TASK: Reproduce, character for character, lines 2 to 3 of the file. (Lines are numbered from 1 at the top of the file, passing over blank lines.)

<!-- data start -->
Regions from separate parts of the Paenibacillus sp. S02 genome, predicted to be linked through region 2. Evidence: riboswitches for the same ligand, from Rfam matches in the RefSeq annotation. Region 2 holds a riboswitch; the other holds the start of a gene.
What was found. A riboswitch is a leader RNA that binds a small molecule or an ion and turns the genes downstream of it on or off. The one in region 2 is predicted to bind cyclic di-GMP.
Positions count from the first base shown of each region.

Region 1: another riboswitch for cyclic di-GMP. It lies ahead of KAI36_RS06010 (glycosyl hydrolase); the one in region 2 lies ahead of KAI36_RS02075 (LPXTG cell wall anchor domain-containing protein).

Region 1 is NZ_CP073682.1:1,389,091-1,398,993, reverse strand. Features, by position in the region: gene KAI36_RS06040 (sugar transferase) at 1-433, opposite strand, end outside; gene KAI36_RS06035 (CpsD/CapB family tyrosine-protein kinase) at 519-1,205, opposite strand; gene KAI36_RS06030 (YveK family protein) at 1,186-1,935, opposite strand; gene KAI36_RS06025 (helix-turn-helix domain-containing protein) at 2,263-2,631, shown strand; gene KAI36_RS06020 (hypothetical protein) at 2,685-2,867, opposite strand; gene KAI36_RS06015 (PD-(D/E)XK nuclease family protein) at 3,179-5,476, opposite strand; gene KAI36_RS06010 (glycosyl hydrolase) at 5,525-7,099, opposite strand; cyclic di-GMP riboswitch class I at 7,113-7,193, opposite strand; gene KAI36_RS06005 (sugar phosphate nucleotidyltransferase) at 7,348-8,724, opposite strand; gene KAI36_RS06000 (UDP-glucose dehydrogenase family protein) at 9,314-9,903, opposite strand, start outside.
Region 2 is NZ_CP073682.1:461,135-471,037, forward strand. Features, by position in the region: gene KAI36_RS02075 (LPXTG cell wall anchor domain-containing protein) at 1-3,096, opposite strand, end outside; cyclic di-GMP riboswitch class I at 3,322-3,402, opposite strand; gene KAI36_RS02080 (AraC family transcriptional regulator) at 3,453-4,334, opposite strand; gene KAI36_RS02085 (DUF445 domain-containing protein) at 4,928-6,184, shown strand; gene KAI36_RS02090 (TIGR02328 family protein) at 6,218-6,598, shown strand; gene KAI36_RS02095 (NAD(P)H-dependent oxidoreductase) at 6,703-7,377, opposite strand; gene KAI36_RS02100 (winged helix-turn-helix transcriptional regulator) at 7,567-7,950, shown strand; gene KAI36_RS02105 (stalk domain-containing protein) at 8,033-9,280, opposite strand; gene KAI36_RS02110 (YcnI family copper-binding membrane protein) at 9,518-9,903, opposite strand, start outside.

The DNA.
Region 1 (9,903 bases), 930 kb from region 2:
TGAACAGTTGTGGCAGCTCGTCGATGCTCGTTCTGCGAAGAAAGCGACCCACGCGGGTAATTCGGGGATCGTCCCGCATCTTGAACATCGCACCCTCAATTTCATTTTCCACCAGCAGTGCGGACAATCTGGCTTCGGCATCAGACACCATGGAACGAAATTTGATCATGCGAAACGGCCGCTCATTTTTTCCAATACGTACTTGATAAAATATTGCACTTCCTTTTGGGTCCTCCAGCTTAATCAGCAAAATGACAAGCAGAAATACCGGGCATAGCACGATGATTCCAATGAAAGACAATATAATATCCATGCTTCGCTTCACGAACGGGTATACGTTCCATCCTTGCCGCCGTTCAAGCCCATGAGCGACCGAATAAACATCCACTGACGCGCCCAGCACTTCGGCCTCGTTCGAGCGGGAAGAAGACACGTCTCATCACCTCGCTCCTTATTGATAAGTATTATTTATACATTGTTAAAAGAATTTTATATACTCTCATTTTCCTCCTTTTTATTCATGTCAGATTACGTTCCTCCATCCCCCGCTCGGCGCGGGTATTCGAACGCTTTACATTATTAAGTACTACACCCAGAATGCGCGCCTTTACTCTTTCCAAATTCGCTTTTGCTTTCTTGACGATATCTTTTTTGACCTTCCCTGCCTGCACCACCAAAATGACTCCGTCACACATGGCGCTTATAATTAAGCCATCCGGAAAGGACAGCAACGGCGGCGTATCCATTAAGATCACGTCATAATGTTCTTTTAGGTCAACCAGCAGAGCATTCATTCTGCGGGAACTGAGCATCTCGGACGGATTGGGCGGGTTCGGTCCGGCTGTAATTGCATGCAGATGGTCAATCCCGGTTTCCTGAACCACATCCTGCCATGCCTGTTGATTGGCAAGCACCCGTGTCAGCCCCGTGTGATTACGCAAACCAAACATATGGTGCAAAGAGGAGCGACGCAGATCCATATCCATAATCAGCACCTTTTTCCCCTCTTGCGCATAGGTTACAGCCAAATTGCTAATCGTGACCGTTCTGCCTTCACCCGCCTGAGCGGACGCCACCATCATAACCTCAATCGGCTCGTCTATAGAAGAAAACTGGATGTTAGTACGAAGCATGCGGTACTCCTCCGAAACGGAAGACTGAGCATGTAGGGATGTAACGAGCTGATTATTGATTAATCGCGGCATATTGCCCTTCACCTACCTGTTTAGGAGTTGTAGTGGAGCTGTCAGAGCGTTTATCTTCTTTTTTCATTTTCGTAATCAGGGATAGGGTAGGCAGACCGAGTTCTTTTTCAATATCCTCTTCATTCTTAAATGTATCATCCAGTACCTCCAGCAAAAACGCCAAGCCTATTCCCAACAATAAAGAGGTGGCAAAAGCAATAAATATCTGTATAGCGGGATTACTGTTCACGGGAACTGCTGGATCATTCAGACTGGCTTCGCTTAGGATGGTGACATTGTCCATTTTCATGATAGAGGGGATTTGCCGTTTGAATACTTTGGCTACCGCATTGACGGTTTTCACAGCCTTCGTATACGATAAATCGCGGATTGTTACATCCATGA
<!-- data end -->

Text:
What was found. A riboswitch is a leader RNA that binds a small molecule or an ion and turns the genes downstream of it on or off. The one in region 2 is predicted to bind cyclic di-GMP.
Positions count from the first base shown of each region.